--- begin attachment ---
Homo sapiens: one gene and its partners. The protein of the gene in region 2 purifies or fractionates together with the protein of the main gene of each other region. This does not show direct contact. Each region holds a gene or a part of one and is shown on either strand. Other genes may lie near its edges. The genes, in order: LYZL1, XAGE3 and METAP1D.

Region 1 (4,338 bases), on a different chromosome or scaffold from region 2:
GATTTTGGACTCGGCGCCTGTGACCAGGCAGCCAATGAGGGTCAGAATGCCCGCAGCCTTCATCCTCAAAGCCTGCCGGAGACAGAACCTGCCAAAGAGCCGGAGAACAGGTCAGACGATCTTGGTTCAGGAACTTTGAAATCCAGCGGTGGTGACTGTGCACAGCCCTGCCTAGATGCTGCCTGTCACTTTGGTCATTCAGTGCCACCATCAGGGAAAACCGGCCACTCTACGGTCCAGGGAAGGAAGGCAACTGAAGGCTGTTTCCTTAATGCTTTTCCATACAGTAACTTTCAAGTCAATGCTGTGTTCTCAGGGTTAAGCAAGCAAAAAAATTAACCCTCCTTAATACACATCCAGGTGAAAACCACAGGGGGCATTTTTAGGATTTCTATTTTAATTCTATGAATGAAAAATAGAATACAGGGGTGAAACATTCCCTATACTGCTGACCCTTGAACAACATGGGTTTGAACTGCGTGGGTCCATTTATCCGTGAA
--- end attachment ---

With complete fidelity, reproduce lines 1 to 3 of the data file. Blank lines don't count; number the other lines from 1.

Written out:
Homo sapiens: one gene and its partners. The protein of the gene in region 2 purifies or fractionates together with the protein of the main gene of each other region. This does not show direct contact. Each region holds a gene or a part of one and is shown on either strand. Other genes may lie near its edges. The genes, in order: LYZL1, XAGE3 and METAP1D.

Region 1 (4,338 bases), on a different chromosome or scaffold from region 2:
GATTTTGGACTCGGCGCCTGTGACCAGGCAGCCAATGAGGGTCAGAATGCCCGCAGCCTTCATCCTCAAAGCCTGCCGGAGACAGAACCTGCCAAAGAGCCGGAGAACAGGTCAGACGATCTTGGTTCAGGAACTTTGAAATCCAGCGGTGGTGACTGTGCACAGCCCTGCCTAGATGCTGCCTGTCACTTTGGTCATTCAGTGCCACCATCAGGGAAAACCGGCCACTCTACGGTCCAGGGAAGGAAGGCAACTGAAGGCTGTTTCCTTAATGCTTTTCCATACAGTAACTTTCAAGTCAATGCTGTGTTCTCAGGGTTAAGCAAGCAAAAAAATTAACCCTCCTTAATACACATCCAGGTGAAAACCACAGGGGGCATTTTTAGGATTTCTATTTTAATTCTATGAATGAAAAATAGAATACAGGGGTGAAACATTCCCTATACTGCTGACCCTTGAACAACATGGGTTTGAACTGCGTGGGTCCATTTATCCGTGAA